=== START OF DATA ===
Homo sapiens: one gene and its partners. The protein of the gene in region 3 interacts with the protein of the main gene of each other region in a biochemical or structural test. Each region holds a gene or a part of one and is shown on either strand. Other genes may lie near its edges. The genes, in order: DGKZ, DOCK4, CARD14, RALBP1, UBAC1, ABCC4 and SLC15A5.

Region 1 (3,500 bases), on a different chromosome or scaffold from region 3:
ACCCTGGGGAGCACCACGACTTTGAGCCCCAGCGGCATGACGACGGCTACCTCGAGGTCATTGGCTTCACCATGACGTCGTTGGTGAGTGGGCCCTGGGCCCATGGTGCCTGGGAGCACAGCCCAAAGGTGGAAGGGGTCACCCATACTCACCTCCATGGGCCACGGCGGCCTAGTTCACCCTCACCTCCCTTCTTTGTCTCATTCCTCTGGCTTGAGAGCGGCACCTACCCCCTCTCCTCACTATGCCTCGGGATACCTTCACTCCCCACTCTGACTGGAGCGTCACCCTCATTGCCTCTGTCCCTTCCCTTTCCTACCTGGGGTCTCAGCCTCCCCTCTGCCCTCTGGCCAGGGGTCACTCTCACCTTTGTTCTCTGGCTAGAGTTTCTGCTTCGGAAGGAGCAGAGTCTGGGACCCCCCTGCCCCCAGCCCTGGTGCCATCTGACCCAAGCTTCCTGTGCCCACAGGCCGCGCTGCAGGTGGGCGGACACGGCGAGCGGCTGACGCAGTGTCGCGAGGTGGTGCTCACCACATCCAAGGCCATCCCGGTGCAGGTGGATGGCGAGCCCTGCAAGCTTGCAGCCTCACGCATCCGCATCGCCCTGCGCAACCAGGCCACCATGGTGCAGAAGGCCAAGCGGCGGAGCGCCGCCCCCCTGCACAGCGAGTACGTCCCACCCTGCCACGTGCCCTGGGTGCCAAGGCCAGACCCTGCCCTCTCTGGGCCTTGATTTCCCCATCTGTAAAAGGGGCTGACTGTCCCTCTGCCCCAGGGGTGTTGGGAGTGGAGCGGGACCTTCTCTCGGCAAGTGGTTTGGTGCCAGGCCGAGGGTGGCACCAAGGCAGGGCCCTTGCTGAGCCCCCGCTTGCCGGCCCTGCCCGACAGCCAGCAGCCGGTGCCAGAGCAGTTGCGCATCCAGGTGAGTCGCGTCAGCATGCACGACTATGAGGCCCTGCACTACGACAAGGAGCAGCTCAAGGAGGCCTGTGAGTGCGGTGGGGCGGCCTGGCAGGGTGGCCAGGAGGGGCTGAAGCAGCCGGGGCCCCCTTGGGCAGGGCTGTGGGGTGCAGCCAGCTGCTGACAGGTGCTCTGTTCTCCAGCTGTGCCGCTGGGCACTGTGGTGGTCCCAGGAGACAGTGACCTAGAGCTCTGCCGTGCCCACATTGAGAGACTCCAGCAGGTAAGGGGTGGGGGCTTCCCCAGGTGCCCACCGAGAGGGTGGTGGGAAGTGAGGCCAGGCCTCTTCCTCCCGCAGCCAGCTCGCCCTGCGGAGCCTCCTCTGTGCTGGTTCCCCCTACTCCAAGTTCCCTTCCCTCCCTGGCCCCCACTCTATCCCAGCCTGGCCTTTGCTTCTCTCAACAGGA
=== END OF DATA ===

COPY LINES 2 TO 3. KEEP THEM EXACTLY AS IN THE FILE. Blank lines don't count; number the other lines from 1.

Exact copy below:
Region 1 (3,500 bases), on a different chromosome or scaffold from region 3:
ACCCTGGGGAGCACCACGACTTTGAGCCCCAGCGGCATGACGACGGCTACCTCGAGGTCATTGGCTTCACCATGACGTCGTTGGTGAGTGGGCCCTGGGCCCATGGTGCCTGGGAGCACAGCCCAAAGGTGGAAGGGGTCACCCATACTCACCTCCATGGGCCACGGCGGCCTAGTTCACCCTCACCTCCCTTCTTTGTCTCATTCCTCTGGCTTGAGAGCGGCACCTACCCCCTCTCCTCACTATGCCTCGGGATACCTTCACTCCCCACTCTGACTGGAGCGTCACCCTCATTGCCTCTGTCCCTTCCCTTTCCTACCTGGGGTCTCAGCCTCCCCTCTGCCCTCTGGCCAGGGGTCACTCTCACCTTTGTTCTCTGGCTAGAGTTTCTGCTTCGGAAGGAGCAGAGTCTGGGACCCCCCTGCCCCCAGCCCTGGTGCCATCTGACCCAAGCTTCCTGTGCCCACAGGCCGCGCTGCAGGTGGGCGGACACGGCGAGCGGCTGACGCAGTGTCGCGAGGTGGTGCTCACCACATCCAAGGCCATCCCGGTGCAGGTGGATGGCGAGCCCTGCAAGCTTGCAGCCTCACGCATCCGCATCGCCCTGCGCAACCAGGCCACCATGGTGCAGAAGGCCAAGCGGCGGAGCGCCGCCCCCCTGCACAGCGAGTACGTCCCACCCTGCCACGTGCCCTGGGTGCCAAGGCCAGACCCTGCCCTCTCTGGGCCTTGATTTCCCCATCTGTAAAAGGGGCTGACTGTCCCTCTGCCCCAGGGGTGTTGGGAGTGGAGCGGGACCTTCTCTCGGCAAGTGGTTTGGTGCCAGGCCGAGGGTGGCACCAAGGCAGGGCCCTTGCTGAGCCCCCGCTTGCCGGCCCTGCCCGACAGCCAGCAGCCGGTGCCAGAGCAGTTGCGCATCCAGGTGAGTCGCGTCAGCATGCACGACTATGAGGCCCTGCACTACGACAAGGAGCAGCTCAAGGAGGCCTGTGAGTGCGGTGGGGCGGCCTGGCAGGGTGGCCAGGAGGGGCTGAAGCAGCCGGGGCCCCCTTGGGCAGGGCTGTGGGGTGCAGCCAGCTGCTGACAGGTGCTCTGTTCTCCAGCTGTGCCGCTGGGCACTGTGGTGGTCCCAGGAGACAGTGACCTAGAGCTCTGCCGTGCCCACATTGAGAGACTCCAGCAGGTAAGGGGTGGGGGCTTCCCCAGGTGCCCACCGAGAGGGTGGTGGGAAGTGAGGCCAGGCCTCTTCCTCCCGCAGCCAGCTCGCCCTGCGGAGCCTCCTCTGTGCTGGTTCCCCCTACTCCAAGTTCCCTTCCCTCCCTGGCCCCCACTCTATCCCAGCCTGGCCTTTGCTTCTCTCAACAGGA